CANADA FX DEBT-C$ weakens in quiet pre-Christmas session

Tue Dec 24, 2013 1:49pm EST

* Canadian dollar at C$1.0619 or 94.17 U.S. cents
    * Bond prices lower across the maturity curve


    By Leah Schnurr
    TORONTO, Dec 24 (Reuters) - The Canadian dollar slipped
against the greenback on Tuesday in quiet trading ahead of the
Christmas Day holiday as investors continued to expect
longer-term weakness for the loonie. 
    There are no Canadian economic releases scheduled until the
new year, but U.S. data on Friday showed orders for long-lasting
manufactured goods surged in November. 
    Stronger growth in the United States, Canada's biggest
trading partner, should ultimately be beneficial to Canada but
the data failed to have much influence on the loonie.
    "There's little in the way of direction," said Gareth
Sylvester, director at Klarity FX in San Francisco.
    The Canadian dollar was at C$1.0619 to the
greenback, or 94.17 U.S. cents, weaker than Monday's close of
C$1.0611, or 94.24 U.S. cents. 
    Canadian bond and equity markets will be closed on Wednesday
and Thursday for the Christmas and Boxing Day holidays.
    There is likely to be more weakness in store for the
Canadian dollar in 2014, said Sylvester, who sees the loonie
hitting the C$1.08 area in the first few months of the year.
    The currency has been hit in recent months by a more neutral
policy shift by the Bank of Canada and the U.S. Federal
Reserve's move last week to begin reducing its massive
market-friendly stimulus. That stimulus has helped prop up the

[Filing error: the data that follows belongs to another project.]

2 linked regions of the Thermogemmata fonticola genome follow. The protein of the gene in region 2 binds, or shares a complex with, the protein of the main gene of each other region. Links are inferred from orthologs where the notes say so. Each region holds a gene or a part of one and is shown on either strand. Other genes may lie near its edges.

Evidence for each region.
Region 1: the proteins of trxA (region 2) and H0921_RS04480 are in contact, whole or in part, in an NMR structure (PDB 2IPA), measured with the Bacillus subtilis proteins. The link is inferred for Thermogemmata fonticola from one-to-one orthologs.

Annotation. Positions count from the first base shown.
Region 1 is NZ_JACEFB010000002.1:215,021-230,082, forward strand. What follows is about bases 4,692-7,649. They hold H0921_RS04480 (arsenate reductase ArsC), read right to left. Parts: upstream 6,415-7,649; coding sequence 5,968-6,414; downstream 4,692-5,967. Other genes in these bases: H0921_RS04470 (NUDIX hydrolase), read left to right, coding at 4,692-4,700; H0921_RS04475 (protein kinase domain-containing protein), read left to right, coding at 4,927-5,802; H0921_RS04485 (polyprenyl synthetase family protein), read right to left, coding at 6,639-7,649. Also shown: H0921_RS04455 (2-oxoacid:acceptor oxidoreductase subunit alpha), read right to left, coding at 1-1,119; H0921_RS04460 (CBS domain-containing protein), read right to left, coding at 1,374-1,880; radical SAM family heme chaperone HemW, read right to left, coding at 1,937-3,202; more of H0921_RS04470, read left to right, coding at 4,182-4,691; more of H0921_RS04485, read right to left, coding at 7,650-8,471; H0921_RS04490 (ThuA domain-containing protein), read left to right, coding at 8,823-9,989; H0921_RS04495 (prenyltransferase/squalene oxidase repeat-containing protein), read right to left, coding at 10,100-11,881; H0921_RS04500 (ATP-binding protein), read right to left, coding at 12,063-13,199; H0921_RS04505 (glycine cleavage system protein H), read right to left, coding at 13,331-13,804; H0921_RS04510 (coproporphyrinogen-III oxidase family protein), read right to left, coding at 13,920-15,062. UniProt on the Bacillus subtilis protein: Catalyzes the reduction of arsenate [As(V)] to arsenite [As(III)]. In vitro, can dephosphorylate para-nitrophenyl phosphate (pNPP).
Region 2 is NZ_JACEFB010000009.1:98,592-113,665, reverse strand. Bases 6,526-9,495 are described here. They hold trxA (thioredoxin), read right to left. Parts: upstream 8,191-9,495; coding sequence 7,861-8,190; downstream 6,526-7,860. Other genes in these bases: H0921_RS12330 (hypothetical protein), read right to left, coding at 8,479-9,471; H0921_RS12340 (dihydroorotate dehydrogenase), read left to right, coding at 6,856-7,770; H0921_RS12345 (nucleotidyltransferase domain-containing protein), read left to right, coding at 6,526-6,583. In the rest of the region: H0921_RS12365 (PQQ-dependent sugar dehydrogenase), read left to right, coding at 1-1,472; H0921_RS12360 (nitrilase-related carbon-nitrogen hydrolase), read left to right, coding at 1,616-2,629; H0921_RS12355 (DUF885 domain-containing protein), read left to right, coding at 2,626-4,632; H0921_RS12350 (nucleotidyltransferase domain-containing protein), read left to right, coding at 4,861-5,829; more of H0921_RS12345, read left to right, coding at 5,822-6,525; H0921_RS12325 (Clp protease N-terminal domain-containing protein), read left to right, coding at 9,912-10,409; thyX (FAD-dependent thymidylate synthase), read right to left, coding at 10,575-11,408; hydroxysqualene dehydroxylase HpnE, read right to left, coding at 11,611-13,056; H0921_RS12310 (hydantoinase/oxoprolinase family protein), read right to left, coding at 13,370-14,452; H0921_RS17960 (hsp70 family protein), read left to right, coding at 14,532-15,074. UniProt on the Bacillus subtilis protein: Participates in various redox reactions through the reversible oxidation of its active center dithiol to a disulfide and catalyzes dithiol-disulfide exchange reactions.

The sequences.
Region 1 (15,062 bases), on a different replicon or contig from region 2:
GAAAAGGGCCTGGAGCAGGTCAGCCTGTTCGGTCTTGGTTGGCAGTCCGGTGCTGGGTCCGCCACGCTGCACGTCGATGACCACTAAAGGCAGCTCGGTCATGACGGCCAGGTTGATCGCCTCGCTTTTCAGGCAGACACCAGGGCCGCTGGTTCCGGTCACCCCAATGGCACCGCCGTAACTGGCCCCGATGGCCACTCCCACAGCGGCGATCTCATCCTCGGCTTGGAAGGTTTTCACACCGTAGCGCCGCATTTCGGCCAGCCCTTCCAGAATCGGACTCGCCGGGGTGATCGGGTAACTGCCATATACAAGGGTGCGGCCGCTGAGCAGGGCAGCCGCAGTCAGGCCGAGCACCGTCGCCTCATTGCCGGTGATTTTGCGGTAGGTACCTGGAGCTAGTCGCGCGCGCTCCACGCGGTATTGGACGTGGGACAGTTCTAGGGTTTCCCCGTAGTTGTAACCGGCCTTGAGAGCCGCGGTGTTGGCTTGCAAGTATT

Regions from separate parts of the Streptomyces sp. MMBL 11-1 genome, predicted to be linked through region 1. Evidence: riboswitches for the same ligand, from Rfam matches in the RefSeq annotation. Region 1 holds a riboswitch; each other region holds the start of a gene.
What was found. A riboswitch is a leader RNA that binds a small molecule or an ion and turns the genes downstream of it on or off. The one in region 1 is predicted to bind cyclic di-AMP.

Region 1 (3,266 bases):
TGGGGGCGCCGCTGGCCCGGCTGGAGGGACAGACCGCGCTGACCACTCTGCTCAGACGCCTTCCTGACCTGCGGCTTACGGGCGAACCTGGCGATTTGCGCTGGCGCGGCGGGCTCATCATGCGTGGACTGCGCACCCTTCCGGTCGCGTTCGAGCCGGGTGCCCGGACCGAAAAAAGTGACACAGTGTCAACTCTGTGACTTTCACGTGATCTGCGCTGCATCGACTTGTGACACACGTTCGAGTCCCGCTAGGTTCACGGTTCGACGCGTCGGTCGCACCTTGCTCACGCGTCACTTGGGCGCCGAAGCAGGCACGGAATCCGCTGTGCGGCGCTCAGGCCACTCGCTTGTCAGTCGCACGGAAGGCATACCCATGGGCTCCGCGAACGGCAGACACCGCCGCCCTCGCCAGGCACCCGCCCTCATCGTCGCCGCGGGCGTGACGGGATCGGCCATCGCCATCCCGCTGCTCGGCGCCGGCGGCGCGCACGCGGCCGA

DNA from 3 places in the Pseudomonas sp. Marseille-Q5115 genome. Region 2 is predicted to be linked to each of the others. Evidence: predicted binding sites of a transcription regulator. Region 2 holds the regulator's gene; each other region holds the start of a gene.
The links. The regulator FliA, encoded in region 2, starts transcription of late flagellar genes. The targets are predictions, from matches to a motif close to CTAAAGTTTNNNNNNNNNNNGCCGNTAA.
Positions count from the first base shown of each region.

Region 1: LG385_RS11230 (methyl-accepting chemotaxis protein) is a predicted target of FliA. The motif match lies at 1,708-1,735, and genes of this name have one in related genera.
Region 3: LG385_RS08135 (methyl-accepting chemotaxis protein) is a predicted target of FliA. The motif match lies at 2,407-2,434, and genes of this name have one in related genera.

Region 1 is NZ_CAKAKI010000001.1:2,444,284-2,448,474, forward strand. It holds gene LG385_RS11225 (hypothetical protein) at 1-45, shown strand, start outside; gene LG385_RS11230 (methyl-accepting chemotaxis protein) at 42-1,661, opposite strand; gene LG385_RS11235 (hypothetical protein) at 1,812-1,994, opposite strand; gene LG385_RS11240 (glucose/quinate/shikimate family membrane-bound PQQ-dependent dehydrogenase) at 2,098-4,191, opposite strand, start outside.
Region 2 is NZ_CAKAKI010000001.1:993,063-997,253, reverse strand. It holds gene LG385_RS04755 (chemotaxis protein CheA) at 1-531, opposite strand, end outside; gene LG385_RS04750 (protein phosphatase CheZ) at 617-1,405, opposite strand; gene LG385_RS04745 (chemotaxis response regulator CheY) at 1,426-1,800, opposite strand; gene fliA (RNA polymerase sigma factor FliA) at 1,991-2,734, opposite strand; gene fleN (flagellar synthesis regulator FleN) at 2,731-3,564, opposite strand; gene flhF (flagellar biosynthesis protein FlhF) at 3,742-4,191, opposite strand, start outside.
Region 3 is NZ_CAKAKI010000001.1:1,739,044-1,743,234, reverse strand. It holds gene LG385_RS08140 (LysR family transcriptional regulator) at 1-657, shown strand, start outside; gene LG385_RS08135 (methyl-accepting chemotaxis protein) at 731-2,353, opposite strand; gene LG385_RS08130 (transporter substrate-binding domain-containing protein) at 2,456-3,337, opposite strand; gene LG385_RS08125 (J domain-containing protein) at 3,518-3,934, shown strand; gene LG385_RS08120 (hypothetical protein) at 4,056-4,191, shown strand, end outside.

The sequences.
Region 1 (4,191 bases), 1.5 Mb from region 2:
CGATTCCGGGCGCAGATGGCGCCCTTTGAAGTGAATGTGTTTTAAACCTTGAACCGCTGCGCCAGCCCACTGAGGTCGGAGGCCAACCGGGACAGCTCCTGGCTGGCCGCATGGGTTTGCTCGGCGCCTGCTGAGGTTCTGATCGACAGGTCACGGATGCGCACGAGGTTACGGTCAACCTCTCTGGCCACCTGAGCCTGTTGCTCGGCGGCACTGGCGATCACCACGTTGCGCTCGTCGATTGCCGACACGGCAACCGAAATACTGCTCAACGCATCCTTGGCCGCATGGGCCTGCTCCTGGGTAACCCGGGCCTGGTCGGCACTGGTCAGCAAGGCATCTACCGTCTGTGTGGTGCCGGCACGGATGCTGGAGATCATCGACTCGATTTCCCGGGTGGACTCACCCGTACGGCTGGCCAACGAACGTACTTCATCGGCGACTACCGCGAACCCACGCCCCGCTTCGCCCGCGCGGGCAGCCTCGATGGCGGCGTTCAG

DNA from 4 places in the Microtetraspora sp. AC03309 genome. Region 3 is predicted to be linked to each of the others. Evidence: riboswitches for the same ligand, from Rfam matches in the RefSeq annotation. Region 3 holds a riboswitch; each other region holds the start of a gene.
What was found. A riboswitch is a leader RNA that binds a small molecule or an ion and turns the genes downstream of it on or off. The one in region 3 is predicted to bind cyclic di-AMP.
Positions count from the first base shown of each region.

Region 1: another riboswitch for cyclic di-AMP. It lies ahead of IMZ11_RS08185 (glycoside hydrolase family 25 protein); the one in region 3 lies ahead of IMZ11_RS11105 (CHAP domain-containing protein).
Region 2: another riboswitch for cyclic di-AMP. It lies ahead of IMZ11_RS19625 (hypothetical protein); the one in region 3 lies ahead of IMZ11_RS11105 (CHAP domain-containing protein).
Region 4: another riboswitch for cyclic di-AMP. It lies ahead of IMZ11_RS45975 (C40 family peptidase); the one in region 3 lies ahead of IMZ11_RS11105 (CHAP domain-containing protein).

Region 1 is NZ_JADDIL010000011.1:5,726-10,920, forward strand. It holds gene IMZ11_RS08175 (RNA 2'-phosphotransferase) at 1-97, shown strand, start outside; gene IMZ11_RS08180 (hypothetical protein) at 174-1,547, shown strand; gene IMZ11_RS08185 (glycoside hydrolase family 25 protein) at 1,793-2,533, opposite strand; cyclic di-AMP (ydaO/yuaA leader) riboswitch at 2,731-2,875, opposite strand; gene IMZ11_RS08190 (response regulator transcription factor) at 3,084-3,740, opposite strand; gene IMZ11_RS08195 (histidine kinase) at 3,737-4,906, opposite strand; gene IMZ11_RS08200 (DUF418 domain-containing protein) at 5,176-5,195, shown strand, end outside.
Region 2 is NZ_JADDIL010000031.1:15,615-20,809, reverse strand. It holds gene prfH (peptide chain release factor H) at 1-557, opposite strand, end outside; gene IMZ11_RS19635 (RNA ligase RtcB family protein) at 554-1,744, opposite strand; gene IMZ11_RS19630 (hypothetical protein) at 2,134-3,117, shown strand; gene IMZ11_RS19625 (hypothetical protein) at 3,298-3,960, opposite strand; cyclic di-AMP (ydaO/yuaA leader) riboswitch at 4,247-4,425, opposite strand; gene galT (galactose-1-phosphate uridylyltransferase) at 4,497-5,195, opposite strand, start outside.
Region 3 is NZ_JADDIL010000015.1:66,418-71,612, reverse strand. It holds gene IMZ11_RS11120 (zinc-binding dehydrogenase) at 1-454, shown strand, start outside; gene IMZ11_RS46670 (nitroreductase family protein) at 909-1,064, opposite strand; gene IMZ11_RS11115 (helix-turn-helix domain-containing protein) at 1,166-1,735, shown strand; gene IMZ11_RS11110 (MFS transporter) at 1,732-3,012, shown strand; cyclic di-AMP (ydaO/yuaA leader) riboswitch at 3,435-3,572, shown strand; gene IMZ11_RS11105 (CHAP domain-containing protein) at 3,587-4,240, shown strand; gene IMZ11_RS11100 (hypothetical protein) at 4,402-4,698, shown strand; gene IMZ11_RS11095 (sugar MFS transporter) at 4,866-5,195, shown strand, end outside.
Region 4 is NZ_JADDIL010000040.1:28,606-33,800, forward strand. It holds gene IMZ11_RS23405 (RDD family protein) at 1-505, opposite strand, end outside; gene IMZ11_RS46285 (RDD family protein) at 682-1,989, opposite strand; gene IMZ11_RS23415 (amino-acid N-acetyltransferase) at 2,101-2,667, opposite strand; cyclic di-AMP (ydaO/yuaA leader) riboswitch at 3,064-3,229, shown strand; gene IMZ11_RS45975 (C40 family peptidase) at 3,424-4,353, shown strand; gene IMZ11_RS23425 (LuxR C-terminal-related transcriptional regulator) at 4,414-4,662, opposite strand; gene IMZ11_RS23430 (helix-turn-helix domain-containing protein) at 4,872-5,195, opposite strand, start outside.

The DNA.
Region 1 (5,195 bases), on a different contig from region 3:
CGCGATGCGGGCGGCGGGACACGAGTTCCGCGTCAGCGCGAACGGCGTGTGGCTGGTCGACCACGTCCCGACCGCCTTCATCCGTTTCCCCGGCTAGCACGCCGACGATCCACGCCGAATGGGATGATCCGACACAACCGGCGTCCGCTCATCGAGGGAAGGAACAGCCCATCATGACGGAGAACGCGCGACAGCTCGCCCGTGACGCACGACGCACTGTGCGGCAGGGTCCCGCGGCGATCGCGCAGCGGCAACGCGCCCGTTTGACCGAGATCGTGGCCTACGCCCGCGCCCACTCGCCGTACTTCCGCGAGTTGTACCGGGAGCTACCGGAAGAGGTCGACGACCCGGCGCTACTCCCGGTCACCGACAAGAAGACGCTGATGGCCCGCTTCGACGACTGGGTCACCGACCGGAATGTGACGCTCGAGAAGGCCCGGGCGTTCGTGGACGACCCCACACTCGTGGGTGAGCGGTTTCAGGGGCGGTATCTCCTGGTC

U.S. economy and its equity markets for much of 2013.
    The Canadian dollar touched a 3-1/2-year low against the
U.S. currency in the wake of the Fed's decision but has since
retraced some of those losses. It has also gained ground against
several other major currencies.
    "There is reason to take heart because this market was
expecting the Canadian dollar to be sold aggressively once the
Federal Reserve began their tapering program," said Brad
Schruder, director of foreign exchange sales at BMO Capital
Markets in Toronto.
    "What you've seen so far is actually a very muted response
to the beginning of tapering, and that has prompted a lot of
investors that were already short the Canadian dollar to trim
some of those positions."
    Even so, expectations that the loonie will weaken over the
longer term are still firmly in play, Schruder said.
    Canadian government bond prices were lower across the
maturity curve, with the two-year down 2 Canadian
cents to yield 1.138 percent and the benchmark 10-year
 down 27 Canadian cents to yield 2.717 percent.
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